There are departures that occur throughout the film—first Faith, cowed by the strange scariness of Alien, and then Cotty, leave for home. Brit and Candy, however, refuse to acknowledge an end to spring break and continue in Florida with Alien.

The idea of excess is a major theme throughout the film, and Franco’s character, with his grillz, decadent house, money, and lifestyle of hustling, embodies this concept. He repeats “This is the American dream,” referring to himself and to the splendid gratuity of spring break. He plays Scarface, the classic film about chasing the American dream, on repeat. That dream, it seems, is ever-escalating excess, constant growth, and a refusal to ever stop or opt out. America works toward a hollow, wonderfully dreamy too-muchness.

Excess, though, cannot be sustained. By definition both excess and break time cannot exist without forcing eventual recourse back to reality. These concepts, in themselves, can only maintain their definitions if they are positioned against their opposites. Yet, in so many ways, excess defines how we live our lives and what we strive for. It makes sense that we are so beguiled by this idea; for it is, in a way, a beautiful, romantic, and mythic concept. Excess is fascinating, even moving.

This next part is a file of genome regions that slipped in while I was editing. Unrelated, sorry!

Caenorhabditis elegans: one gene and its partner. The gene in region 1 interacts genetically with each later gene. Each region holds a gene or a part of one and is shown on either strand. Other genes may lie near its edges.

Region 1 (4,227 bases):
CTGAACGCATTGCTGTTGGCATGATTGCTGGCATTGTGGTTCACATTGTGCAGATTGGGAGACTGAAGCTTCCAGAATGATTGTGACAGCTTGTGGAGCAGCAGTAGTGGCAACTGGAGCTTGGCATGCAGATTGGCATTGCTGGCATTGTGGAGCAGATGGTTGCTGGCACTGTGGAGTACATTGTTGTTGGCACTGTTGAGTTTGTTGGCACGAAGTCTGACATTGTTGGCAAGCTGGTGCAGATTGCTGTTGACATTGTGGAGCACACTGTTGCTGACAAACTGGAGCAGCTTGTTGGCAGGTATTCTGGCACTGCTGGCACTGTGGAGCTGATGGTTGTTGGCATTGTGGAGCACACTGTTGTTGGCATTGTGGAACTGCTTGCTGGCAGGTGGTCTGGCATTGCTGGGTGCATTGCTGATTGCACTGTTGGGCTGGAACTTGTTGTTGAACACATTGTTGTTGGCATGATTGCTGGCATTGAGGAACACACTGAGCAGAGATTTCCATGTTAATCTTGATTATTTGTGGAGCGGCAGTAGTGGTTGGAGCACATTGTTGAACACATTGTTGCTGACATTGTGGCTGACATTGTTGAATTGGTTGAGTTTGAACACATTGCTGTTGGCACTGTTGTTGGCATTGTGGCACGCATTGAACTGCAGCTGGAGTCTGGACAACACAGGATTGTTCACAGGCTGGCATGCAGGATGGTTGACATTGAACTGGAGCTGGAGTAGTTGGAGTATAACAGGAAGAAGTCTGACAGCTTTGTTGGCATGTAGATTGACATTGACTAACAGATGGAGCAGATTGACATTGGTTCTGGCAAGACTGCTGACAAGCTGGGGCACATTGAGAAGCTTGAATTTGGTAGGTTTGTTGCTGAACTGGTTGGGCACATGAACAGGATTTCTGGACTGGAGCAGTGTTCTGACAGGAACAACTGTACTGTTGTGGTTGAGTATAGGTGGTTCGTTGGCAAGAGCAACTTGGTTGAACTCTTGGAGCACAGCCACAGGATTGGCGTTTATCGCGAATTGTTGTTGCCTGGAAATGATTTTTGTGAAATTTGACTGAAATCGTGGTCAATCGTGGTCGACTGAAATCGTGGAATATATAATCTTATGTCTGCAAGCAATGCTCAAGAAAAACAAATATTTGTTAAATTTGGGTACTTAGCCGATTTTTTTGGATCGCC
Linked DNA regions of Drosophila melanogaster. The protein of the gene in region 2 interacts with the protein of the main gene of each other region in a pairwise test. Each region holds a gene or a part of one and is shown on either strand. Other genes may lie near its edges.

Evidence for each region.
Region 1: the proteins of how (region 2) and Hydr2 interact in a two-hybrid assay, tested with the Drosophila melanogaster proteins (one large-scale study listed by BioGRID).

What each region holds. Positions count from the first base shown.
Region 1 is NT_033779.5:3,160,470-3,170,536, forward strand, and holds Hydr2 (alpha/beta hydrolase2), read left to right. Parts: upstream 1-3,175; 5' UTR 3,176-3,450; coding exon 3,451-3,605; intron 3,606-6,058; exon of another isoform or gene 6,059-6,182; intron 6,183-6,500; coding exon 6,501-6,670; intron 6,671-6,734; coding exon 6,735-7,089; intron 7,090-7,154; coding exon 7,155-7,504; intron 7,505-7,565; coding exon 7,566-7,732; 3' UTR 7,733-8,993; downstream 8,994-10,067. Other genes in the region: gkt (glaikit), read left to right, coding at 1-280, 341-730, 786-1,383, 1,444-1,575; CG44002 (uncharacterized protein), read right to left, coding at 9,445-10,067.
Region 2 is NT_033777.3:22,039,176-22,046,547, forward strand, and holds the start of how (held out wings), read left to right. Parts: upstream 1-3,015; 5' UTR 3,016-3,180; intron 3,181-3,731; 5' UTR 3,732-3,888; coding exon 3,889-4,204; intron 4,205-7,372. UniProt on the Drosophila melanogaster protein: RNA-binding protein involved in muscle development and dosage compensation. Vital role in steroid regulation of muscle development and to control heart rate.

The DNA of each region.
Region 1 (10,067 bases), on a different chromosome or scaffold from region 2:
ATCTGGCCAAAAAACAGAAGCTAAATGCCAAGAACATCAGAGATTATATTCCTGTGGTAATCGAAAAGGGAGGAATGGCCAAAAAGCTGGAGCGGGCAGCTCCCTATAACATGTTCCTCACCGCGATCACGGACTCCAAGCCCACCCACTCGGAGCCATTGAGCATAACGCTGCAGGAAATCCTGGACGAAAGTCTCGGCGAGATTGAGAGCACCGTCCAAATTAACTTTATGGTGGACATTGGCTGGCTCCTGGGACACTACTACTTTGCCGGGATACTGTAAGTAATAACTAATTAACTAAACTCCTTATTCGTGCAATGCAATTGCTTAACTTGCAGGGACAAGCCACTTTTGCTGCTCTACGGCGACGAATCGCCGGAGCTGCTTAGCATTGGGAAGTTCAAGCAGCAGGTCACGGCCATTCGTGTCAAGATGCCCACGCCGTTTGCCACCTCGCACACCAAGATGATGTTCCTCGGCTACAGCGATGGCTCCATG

Korine’s Florida world is a dreamland because excess cannot define our reality. Only it does. Gratuity and a constant striving for more are driving forces of society. This contradiction is acutely manifested and exaggerated in Spring Breakers. And so we get this strange, bizarre and untenable-seeming place.

This excess is not purely a symptom of a sick society—a gaudy emblem of misdirected values and indefatigable desire. Instead, Korine illustrates the rapturous qualities—the beauty, the voltage—that can emerge from this intensely-hyper American dream.

Two who have visited this land of gratuity depart, acknowledging that you cannot both exist and exceed—or, somewhat equivalently, that you cannot live in spring break unendingly. But two remain, challenging the boundaries of the gratuitous and the forever. They want to derive their sustainable realities from the unsustainable concepts and trappings of excess and overflow.